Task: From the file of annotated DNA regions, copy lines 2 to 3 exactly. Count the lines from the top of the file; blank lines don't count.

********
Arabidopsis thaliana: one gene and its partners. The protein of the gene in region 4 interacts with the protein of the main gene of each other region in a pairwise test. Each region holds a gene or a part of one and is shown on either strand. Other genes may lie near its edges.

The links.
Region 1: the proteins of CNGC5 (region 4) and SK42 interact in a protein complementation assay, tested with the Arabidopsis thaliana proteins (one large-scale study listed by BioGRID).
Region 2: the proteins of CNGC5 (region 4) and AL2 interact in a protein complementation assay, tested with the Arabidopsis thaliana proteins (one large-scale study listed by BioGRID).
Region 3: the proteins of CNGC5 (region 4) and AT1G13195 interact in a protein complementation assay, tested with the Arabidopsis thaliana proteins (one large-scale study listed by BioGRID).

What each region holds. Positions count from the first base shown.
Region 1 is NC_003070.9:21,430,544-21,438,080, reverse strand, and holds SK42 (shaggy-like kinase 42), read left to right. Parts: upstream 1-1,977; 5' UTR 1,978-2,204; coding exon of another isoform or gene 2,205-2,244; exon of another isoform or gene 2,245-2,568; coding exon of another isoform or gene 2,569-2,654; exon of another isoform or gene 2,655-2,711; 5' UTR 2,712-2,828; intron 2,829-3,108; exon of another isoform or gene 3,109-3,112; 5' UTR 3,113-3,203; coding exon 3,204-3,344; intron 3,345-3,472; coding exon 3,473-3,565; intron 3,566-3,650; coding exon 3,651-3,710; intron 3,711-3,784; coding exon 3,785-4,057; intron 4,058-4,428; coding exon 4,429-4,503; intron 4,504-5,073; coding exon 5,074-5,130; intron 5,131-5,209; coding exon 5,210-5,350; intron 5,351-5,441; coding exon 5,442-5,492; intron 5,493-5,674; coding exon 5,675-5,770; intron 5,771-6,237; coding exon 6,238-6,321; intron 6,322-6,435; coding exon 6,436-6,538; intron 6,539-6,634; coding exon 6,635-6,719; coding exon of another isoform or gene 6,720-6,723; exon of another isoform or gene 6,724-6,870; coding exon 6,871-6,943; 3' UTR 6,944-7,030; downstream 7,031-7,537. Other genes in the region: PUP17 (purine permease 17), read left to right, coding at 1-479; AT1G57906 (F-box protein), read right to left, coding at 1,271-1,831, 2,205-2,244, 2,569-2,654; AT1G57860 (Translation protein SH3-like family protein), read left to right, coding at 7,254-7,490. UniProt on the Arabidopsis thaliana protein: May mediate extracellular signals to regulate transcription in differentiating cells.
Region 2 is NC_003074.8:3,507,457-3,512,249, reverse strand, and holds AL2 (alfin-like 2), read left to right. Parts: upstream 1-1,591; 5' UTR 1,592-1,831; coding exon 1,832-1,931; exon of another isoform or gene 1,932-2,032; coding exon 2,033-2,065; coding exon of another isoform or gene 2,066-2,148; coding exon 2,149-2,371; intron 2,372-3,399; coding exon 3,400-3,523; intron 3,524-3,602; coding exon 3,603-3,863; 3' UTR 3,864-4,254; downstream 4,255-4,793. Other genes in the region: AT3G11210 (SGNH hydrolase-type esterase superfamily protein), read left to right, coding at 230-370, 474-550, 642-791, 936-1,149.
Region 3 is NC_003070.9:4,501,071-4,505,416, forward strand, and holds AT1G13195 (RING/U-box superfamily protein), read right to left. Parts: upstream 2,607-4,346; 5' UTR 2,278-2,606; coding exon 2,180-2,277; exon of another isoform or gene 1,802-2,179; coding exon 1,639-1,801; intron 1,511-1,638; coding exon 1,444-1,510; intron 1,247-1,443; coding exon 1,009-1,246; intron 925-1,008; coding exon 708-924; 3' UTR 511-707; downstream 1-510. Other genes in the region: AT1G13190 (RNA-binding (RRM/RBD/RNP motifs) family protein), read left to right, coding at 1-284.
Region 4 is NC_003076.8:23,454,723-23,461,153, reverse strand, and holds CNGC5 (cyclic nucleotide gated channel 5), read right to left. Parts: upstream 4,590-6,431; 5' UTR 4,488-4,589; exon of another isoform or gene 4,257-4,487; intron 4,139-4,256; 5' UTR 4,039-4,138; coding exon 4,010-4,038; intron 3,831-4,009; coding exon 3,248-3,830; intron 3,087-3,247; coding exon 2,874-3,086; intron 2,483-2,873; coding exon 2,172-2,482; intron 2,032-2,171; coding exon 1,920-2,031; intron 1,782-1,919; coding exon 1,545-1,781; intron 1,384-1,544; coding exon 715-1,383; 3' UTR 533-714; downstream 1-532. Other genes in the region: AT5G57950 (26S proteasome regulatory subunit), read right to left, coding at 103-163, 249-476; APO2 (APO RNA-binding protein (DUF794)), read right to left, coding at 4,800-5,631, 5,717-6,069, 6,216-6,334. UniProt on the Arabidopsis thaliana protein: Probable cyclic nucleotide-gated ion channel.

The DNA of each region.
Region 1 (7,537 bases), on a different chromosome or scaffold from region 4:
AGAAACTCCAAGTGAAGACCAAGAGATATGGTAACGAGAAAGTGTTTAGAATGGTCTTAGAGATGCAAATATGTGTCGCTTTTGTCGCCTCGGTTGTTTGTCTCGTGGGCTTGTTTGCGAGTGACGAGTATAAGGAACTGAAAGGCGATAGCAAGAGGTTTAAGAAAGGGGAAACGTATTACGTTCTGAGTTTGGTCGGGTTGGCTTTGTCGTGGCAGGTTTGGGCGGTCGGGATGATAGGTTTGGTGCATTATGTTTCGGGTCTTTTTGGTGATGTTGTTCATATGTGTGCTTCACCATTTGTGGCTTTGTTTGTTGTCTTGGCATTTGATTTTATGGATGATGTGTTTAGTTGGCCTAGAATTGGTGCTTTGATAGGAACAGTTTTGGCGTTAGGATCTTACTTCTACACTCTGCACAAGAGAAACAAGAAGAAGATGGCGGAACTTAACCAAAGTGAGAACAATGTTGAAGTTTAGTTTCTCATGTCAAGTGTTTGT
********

The links.
Region 1: the proteins of CNGC5 (region 4) and SK42 interact in a protein complementation assay, tested with the Arabidopsis thaliana proteins (one large-scale study listed by BioGRID).